Friday, May 12, 2017

A Timely Blog

Art plays an important part in human civilization by expressing our humanness in a different form.  Of course, as a writer, I consider myself an artist of words, but paintings, photography, etc. are a different subset.  

I bring this up because one of the ways I always inspire and motivate my writing is to visit museums to observe and absorb the art.  Oh, I'm not one of those dreamy types who fawn over the work or the artists (you won't find me at an art auction or swooning over some visiting painter), but I do love to stroll by and sometimes pause in front of paintings that move me.
One of the first things I do as I observe the work is look at the accompanying description and note the date of the piece as well as the dates of the artist.  For example, one of my favorite works is in the Blanton Museum here in Austin and done by Donald Roller Wilson.  "Mrs. Jenkins' Late Night Dinner in Her Room, Alone (While, Out in the Hall Leading to Her Room, Her Small Friends were Sleeping)" was completed in 1984 when Wilson was 46.  His dates are 1938—present.  
So he did this in the 1980s, my favorite decade.  Many of my books are set during that time, I finished college then, there were some exciting bands coming into their own (Stevie Ray Vaughn, U2, The Police, Midnight Oil, etc.) Reagan was destroying the middle class at the time (sorry, my political side had to chime in), disco was dying out (thank god).  All and all, an interesting decade.

I then think about what I was up to when I was the same age as the painter. For example at 46: I was still recovering from getting run over on my bike by a car; I had established myself as a great academic adviser at UT (hey, I get to pat myself on the back); I had a number of my short stories published by then and so like a crazed gambler still worked feverishly at becoming a famous writer (still working on that); well, you get the idea.  I try to establish the connection to time with the author, the age/year and myself.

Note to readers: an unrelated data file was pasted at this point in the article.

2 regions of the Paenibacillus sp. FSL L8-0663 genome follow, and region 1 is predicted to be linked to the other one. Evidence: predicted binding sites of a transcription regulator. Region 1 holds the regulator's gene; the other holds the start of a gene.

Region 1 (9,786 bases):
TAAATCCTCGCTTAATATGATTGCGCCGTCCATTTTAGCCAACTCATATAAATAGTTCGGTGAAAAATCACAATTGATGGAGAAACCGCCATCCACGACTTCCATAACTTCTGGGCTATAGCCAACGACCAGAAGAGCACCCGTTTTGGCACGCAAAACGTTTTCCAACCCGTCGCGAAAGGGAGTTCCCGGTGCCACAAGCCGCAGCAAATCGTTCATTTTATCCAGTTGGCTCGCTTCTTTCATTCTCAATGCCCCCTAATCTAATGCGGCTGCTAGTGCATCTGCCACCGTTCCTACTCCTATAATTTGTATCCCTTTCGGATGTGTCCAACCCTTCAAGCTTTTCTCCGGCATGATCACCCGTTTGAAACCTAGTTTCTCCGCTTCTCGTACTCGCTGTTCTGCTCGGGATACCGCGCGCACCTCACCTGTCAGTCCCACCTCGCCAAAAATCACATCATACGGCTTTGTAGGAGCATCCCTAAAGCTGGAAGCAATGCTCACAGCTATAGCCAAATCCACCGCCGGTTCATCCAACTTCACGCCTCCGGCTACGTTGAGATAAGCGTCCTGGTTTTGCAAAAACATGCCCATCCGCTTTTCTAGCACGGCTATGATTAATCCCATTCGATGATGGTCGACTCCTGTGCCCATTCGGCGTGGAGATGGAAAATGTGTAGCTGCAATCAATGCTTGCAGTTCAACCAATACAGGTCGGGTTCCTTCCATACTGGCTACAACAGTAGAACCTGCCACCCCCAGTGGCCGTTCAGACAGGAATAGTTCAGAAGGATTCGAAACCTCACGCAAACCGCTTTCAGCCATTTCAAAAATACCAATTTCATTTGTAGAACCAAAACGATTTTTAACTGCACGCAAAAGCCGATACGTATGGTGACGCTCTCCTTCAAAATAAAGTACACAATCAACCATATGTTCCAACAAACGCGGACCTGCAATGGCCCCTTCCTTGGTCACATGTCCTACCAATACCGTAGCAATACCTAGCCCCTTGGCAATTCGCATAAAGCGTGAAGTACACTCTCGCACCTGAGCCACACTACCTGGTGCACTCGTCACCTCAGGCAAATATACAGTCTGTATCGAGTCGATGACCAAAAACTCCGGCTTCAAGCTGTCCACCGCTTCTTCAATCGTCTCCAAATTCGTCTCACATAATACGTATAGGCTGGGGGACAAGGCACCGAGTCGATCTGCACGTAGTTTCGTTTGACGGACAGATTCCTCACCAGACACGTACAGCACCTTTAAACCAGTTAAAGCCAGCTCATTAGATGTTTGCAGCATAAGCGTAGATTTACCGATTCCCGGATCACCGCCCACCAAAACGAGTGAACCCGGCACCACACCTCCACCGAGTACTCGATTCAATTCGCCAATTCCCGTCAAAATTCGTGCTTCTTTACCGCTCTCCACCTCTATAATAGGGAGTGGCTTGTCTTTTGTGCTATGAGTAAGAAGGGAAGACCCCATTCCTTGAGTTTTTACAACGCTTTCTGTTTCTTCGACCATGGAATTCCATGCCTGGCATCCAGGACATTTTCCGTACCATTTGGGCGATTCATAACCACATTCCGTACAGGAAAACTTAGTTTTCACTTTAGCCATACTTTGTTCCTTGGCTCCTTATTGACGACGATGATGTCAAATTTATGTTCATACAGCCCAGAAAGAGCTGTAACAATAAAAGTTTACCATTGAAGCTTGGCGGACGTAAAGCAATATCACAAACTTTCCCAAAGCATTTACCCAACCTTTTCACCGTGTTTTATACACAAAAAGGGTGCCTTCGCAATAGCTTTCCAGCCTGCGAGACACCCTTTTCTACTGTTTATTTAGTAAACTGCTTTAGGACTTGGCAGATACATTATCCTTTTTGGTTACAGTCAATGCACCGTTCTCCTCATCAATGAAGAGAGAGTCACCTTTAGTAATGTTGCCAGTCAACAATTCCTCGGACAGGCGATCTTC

In other words, I'm thinking a lot about time.
Tom Hussey's thoughts on time passing
As I get older, this seems to be a bigger thought.  Oh, it could be that subconsciously I'm thinking about my mortality, but I like to believe it's just that time and age fascinate me.
I do something similar with movies and TV shows.  I always check to see when they aired and figure out what I was up to at that time.  For example, I love the TV show "Lost."  I'm still shocked when I watch my DVDs of the show that it ended seven years ago.  Surely it was only a couple of years.
I have a feeling this means I have a hard time comprehending time.  When things are happening now, time seems to be just crawling along.  Yet, when I think about things that happened in my past—what?  Star Trek: TNG ended almost a quarter century ago!—I'm always shocked how fast time moved.
All of this seems a little odd to me because for the most part age doesn’t bother me that much.  I don’t mind that I’m older, recognize that I may no longer be able to keep up on a soccer field with 18-year-olds, and even realize that the slight injury I get from some activity might take longer to heal.
That being said, I do not necessarily reveal my age to women when they ask (if they don’t ask, I don’t bring up age at all).  Instead, I’ll say something like “I’m the same age as Jerry Seinfeld and John Travolta or some other celebrity that’s my age. 

The reason I do this is because women do care about age.  If I were to tell a younger woman my age, she may just reject me outright for that reason.  If I force her to think about a star who is at the same age, well, I have a better chance of getting beyond the initial conversation.  I’ve alluded to this before in a blog about superficiality.  Although men may judge a woman by her looks, a woman will judge a man by his station in life/wealth.  So, if I take age out of the equation, I may get further.
Women also show more concern about their age because of their belief in what age may entail.  It brings about changes in hair, adds wrinkles, etc.  This bothers them so much a gigantic industry flourishes to feed this fear.  Besides lipstick, eyeliner and perfume, cosmetic companies make millions on anti-aging elixirs and creams.  While you might find one or two of these targeting men, you’ll find thousands for women. 

I admit we guys like to chase after younger females. It makes us feel younger when they seem interested.   This doesn’t mean we don’t like women who have aged.  I have a feeling that women's disdain for the signs of aging is similar to women and their relationship with fashion.  As noted before, women dress for other women, not for men.  Most likely, it's the same mindset for women about aging.  They want to impress other women about how young they look even though they are at such-and-such age. 
So time may pass.  Time may ebb and flow.  Time may even be relative. However, one thing I’m sure about is that time will keep us thinking about our place in time.

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